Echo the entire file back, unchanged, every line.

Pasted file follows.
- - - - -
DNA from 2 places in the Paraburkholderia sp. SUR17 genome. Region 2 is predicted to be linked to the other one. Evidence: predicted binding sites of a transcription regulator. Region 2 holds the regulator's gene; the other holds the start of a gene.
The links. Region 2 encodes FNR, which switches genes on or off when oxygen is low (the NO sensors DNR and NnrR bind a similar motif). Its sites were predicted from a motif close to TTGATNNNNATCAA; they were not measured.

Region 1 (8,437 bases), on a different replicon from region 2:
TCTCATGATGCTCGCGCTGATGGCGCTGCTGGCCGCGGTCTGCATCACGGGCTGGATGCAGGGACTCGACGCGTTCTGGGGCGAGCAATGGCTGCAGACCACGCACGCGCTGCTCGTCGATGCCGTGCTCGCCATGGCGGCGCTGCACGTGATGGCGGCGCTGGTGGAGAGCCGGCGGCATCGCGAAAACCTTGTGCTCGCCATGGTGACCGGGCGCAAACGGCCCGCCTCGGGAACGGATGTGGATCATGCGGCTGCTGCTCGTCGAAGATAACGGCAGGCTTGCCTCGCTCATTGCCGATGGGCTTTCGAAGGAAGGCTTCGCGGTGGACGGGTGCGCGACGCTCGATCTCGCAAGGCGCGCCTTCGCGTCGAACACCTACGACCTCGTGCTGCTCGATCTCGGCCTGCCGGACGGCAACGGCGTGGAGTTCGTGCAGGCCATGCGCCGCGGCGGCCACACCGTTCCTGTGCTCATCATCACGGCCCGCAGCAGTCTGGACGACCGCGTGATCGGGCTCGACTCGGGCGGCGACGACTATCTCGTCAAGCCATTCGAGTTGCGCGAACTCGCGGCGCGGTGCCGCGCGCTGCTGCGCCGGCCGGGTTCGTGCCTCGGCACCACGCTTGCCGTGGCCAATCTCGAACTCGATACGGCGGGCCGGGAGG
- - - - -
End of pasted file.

DNA from 2 places in the Paraburkholderia sp. SUR17 genome. Region 2 is predicted to be linked to the other one. Evidence: predicted binding sites of a transcription regulator. Region 2 holds the regulator's gene; the other holds the start of a gene.
The links. Region 2 encodes FNR, which switches genes on or off when oxygen is low (the NO sensors DNR and NnrR bind a similar motif). Its sites were predicted from a motif close to TTGATNNNNATCAA; they were not measured.

Region 1 (8,437 bases), on a different replicon from region 2:
TCTCATGATGCTCGCGCTGATGGCGCTGCTGGCCGCGGTCTGCATCACGGGCTGGATGCAGGGACTCGACGCGTTCTGGGGCGAGCAATGGCTGCAGACCACGCACGCGCTGCTCGTCGATGCCGTGCTCGCCATGGCGGCGCTGCACGTGATGGCGGCGCTGGTGGAGAGCCGGCGGCATCGCGAAAACCTTGTGCTCGCCATGGTGACCGGGCGCAAACGGCCCGCCTCGGGAACGGATGTGGATCATGCGGCTGCTGCTCGTCGAAGATAACGGCAGGCTTGCCTCGCTCATTGCCGATGGGCTTTCGAAGGAAGGCTTCGCGGTGGACGGGTGCGCGACGCTCGATCTCGCAAGGCGCGCCTTCGCGTCGAACACCTACGACCTCGTGCTGCTCGATCTCGGCCTGCCGGACGGCAACGGCGTGGAGTTCGTGCAGGCCATGCGCCGCGGCGGCCACACCGTTCCTGTGCTCATCATCACGGCCCGCAGCAGTCTGGACGACCGCGTGATCGGGCTCGACTCGGGCGGCGACGACTATCTCGTCAAGCCATTCGAGTTGCGCGAACTCGCGGCGCGGTGCCGCGCGCTGCTGCGCCGGCCGGGTTCGTGCCTCGGCACCACGCTTGCCGTGGCCAATCTCGAACTCGATACGGCGGGCCGGGAGG